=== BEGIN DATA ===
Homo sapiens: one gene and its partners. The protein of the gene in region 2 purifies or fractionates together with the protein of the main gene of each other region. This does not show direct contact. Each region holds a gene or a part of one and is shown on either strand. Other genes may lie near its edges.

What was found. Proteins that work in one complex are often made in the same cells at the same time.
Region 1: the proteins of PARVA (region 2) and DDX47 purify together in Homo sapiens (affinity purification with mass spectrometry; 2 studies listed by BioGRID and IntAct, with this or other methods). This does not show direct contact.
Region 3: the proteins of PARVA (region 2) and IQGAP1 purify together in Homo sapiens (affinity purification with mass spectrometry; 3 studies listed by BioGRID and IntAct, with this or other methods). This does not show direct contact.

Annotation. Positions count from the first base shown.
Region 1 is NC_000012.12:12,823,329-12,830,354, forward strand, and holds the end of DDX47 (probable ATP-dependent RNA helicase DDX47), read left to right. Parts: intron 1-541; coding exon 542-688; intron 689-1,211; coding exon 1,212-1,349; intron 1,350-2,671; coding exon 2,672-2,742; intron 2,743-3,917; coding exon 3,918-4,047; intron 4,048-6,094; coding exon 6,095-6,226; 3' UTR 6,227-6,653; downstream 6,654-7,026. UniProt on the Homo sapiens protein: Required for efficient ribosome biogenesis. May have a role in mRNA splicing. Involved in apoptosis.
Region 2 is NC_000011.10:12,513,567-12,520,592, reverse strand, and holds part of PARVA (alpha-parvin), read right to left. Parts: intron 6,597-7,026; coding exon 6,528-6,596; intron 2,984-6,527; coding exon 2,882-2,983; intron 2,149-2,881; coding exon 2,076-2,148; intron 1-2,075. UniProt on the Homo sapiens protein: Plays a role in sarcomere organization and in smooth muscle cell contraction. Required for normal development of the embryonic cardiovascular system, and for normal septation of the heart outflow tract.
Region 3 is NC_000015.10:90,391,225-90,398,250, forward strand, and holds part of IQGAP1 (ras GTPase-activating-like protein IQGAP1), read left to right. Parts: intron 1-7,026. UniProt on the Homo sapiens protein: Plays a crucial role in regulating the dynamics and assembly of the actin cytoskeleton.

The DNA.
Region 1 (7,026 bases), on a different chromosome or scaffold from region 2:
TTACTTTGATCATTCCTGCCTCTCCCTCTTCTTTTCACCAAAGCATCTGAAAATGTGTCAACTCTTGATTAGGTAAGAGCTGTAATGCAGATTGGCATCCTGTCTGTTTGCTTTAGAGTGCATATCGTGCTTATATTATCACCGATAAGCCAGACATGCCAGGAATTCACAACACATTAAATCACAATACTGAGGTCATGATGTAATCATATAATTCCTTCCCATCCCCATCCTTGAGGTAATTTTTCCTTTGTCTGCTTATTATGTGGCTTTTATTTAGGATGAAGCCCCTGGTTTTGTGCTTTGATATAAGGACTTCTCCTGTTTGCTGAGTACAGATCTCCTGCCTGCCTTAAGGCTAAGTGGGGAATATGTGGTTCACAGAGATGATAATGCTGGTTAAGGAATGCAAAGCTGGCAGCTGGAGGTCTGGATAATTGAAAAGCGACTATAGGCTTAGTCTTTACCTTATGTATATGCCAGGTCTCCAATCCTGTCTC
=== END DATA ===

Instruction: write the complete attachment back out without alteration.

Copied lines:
Homo sapiens: one gene and its partners. The protein of the gene in region 2 purifies or fractionates together with the protein of the main gene of each other region. This does not show direct contact. Each region holds a gene or a part of one and is shown on either strand. Other genes may lie near its edges.

What was found. Proteins that work in one complex are often made in the same cells at the same time.
Region 1: the proteins of PARVA (region 2) and DDX47 purify together in Homo sapiens (affinity purification with mass spectrometry; 2 studies listed by BioGRID and IntAct, with this or other methods). This does not show direct contact.
Region 3: the proteins of PARVA (region 2) and IQGAP1 purify together in Homo sapiens (affinity purification with mass spectrometry; 3 studies listed by BioGRID and IntAct, with this or other methods). This does not show direct contact.

Annotation. Positions count from the first base shown.
Region 1 is NC_000012.12:12,823,329-12,830,354, forward strand, and holds the end of DDX47 (probable ATP-dependent RNA helicase DDX47), read left to right. Parts: intron 1-541; coding exon 542-688; intron 689-1,211; coding exon 1,212-1,349; intron 1,350-2,671; coding exon 2,672-2,742; intron 2,743-3,917; coding exon 3,918-4,047; intron 4,048-6,094; coding exon 6,095-6,226; 3' UTR 6,227-6,653; downstream 6,654-7,026. UniProt on the Homo sapiens protein: Required for efficient ribosome biogenesis. May have a role in mRNA splicing. Involved in apoptosis.
Region 2 is NC_000011.10:12,513,567-12,520,592, reverse strand, and holds part of PARVA (alpha-parvin), read right to left. Parts: intron 6,597-7,026; coding exon 6,528-6,596; intron 2,984-6,527; coding exon 2,882-2,983; intron 2,149-2,881; coding exon 2,076-2,148; intron 1-2,075. UniProt on the Homo sapiens protein: Plays a role in sarcomere organization and in smooth muscle cell contraction. Required for normal development of the embryonic cardiovascular system, and for normal septation of the heart outflow tract.
Region 3 is NC_000015.10:90,391,225-90,398,250, forward strand, and holds part of IQGAP1 (ras GTPase-activating-like protein IQGAP1), read left to right. Parts: intron 1-7,026. UniProt on the Homo sapiens protein: Plays a crucial role in regulating the dynamics and assembly of the actin cytoskeleton.

The DNA.
Region 1 (7,026 bases), on a different chromosome or scaffold from region 2:
TTACTTTGATCATTCCTGCCTCTCCCTCTTCTTTTCACCAAAGCATCTGAAAATGTGTCAACTCTTGATTAGGTAAGAGCTGTAATGCAGATTGGCATCCTGTCTGTTTGCTTTAGAGTGCATATCGTGCTTATATTATCACCGATAAGCCAGACATGCCAGGAATTCACAACACATTAAATCACAATACTGAGGTCATGATGTAATCATATAATTCCTTCCCATCCCCATCCTTGAGGTAATTTTTCCTTTGTCTGCTTATTATGTGGCTTTTATTTAGGATGAAGCCCCTGGTTTTGTGCTTTGATATAAGGACTTCTCCTGTTTGCTGAGTACAGATCTCCTGCCTGCCTTAAGGCTAAGTGGGGAATATGTGGTTCACAGAGATGATAATGCTGGTTAAGGAATGCAAAGCTGGCAGCTGGAGGTCTGGATAATTGAAAAGCGACTATAGGCTTAGTCTTTACCTTATGTATATGCCAGGTCTCCAATCCTGTCTC